‘We do not want to monetize on people’s frustration’
Magicka: Wizard Wars is Paradox Interactive’s take on the MOBA genre. While most companies have had trouble getting a foothold in the market thanks to how dominating League of Legends and Dota 2 are, Wizard Wars looks to have a better chance establishing itself with how it’s offering more bite-sized MOBA battles.
“It looks like we’re jumping on the MOBA bandwagon as the same time as everyone else, which I see how it looks from the outside, CEO of Paradox Interactive, Fredrik Wester, told me at their annual showcase last month. “We discussed though building a bigger PvP version of Magicka because so many people were asking for it. Magicka is basically built for PvP, especially if you have friendly fire. I think that is one of the key selling points for us. You can’t just go in like you do in League of Legends, I play a lot of League of Legends, and you go in there with everything that you have, and you don’t have to care about your teammates.
“Magicka you have to watch your teammates. If your teammate is low on health you can’t just throw a fireball in his general direction because you’re going to kill him. We are also focusing more on 10- to 20-minute matches. I never play classic League of Legends no more because some games can take an hour. I don’t want to spend that in one competitive game. Even ARAM, which is their short game mode, takes 25 to 30 minutes to complete, if it’s not like a total steamroll.”
Magicka: Wizard Wars is available right now through Steam Early Access, and you can gain access through three different founder packs. There’s no monetization implemented yet as they want to work out all the bugs and errors before charging people anything. Eventually the game will open up completely with free access, and their free-to-play focus will follow what Riot Games and Valve have accomplished with their titles.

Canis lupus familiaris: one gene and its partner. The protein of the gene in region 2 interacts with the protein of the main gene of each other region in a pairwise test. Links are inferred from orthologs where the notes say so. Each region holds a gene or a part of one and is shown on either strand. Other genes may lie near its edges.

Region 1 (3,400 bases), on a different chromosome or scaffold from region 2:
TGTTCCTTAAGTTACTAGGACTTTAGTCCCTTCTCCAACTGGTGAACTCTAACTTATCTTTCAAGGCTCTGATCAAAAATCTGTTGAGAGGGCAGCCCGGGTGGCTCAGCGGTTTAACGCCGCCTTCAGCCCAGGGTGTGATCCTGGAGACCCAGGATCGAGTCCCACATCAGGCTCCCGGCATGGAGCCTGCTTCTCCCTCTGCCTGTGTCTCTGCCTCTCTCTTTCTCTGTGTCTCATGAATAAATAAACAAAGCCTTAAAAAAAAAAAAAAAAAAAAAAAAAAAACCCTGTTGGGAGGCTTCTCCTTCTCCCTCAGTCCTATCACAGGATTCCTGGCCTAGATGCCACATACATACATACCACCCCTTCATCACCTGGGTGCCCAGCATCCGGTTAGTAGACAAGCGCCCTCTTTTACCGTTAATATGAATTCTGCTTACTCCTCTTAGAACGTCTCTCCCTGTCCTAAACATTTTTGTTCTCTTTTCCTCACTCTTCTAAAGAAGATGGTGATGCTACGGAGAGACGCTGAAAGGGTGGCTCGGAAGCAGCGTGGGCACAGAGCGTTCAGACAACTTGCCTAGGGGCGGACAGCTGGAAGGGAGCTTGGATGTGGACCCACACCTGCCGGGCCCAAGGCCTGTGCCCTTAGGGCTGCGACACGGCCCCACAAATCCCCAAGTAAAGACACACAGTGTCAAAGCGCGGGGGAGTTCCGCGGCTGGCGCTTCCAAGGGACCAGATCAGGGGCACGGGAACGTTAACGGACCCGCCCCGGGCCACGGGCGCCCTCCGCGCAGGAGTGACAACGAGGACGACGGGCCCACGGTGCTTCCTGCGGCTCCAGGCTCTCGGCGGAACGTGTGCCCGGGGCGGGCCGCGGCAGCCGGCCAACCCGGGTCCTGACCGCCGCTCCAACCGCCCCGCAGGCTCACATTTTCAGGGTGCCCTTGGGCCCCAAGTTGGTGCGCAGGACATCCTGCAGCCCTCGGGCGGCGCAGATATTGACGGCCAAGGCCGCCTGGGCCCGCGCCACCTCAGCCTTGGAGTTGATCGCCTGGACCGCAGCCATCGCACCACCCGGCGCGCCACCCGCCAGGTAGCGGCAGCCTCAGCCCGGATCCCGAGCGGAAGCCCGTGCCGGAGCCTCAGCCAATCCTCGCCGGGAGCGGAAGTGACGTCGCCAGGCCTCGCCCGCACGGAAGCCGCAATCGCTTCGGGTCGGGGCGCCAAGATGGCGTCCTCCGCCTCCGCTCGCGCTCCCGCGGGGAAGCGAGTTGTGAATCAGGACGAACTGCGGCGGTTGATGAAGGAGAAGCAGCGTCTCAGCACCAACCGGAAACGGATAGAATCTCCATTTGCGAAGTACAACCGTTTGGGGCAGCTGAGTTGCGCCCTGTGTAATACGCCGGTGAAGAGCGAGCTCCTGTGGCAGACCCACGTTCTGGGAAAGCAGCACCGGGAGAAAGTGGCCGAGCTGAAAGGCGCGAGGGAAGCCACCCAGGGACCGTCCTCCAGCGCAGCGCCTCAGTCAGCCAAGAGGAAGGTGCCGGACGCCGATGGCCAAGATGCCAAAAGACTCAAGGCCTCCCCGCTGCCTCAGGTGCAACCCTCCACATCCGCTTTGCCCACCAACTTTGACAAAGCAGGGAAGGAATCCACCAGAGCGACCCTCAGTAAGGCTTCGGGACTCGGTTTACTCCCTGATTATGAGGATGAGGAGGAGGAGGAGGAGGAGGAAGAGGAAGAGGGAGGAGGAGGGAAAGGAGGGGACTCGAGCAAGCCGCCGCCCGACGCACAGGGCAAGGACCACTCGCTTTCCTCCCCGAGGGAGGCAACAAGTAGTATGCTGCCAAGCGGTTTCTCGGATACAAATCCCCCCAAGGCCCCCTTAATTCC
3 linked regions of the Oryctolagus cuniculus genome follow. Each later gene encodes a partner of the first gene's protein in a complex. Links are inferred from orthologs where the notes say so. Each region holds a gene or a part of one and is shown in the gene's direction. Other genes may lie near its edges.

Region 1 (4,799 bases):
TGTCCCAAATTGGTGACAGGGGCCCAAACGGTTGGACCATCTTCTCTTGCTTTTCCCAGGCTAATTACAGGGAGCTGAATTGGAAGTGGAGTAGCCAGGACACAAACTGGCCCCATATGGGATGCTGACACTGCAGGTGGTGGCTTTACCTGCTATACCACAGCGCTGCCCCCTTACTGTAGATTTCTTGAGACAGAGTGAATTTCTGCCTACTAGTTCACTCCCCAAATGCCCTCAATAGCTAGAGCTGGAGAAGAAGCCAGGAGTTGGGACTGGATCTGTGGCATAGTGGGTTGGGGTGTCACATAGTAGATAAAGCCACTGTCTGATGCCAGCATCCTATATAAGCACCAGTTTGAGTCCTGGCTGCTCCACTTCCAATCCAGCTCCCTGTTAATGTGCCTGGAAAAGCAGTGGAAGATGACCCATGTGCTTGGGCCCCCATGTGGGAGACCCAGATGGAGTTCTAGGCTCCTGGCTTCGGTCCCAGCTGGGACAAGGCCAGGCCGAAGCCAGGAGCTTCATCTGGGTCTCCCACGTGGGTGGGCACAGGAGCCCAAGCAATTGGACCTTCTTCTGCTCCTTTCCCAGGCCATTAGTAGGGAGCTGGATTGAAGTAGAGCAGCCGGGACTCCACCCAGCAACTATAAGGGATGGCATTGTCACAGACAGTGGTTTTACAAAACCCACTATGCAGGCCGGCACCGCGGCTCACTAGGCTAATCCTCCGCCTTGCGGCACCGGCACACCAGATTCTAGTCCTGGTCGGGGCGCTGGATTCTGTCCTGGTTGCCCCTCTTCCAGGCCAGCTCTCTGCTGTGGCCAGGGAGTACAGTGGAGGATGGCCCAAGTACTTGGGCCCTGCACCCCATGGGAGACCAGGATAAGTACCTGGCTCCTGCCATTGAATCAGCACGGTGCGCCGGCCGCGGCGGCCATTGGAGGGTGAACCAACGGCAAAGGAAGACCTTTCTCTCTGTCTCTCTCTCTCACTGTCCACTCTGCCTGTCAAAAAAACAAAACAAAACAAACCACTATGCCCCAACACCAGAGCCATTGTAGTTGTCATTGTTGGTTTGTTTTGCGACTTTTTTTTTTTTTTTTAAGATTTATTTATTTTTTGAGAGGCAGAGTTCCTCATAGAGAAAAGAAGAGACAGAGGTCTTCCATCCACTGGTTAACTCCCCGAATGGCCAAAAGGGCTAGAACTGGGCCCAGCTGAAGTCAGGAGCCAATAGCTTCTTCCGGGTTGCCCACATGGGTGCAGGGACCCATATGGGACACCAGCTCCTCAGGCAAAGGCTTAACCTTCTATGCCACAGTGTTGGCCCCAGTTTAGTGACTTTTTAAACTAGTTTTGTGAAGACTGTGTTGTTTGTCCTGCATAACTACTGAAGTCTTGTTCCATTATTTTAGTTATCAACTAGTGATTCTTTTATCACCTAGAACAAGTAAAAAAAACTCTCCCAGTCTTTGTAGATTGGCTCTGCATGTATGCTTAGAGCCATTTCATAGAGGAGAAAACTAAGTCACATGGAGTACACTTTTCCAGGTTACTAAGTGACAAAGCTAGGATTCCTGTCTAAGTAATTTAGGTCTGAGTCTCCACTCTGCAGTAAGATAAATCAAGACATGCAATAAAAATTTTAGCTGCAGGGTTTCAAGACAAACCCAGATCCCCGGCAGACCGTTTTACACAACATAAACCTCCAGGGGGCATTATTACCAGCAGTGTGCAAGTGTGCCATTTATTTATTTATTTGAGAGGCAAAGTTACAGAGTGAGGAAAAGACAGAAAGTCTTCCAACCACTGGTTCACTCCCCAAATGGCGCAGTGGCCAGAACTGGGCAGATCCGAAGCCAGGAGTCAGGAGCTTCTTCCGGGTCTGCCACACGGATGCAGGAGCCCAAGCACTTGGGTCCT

“We do not want to monetize on people’s frustration, when people are angry because they lost their lives. We want people to pay for things when they’re really excited to play more of the game.
“What we see as a good way as monetizing is the way Dota 2 or League of Legends does it. It doesn’t change the game, it’s not going to be a game winner for you. It’s going to change the appearance of your character, [for example]. It’s still [about] the inherent skill that you have.
Free-to-play has been a big trend in the gaming industry, and for Paradox they’ll be going that route only “when it makes sense,” Fredrik told me. “I think “free-to-play” is more of a marketing initiative than it’s actually a sales or business model initiative. We might go free-to-play with more games if it makes sense.
“It’s most of all respect the gamers. We don’t want to monetize when people are frustrated. That’s the nightmare for me, that it’s going to be like the old arcade halls that you’re so frustrated, you died for the fifth time in Gauntlet and then you have to buy a new life to get back in the game. That’s not how we work. But if someone wants a new cool helmet, it doesn’t do anything for you, you just look like this totally cool guy, then I like it. I buy a lot of skins in League of Legends for example. I’ve spent probably $150 so far. It’s a good model, I feel good about spending money.”
Check back later today for an interview with Fredrik Wester covering the history of Paradox Interactive and their future plans as a company.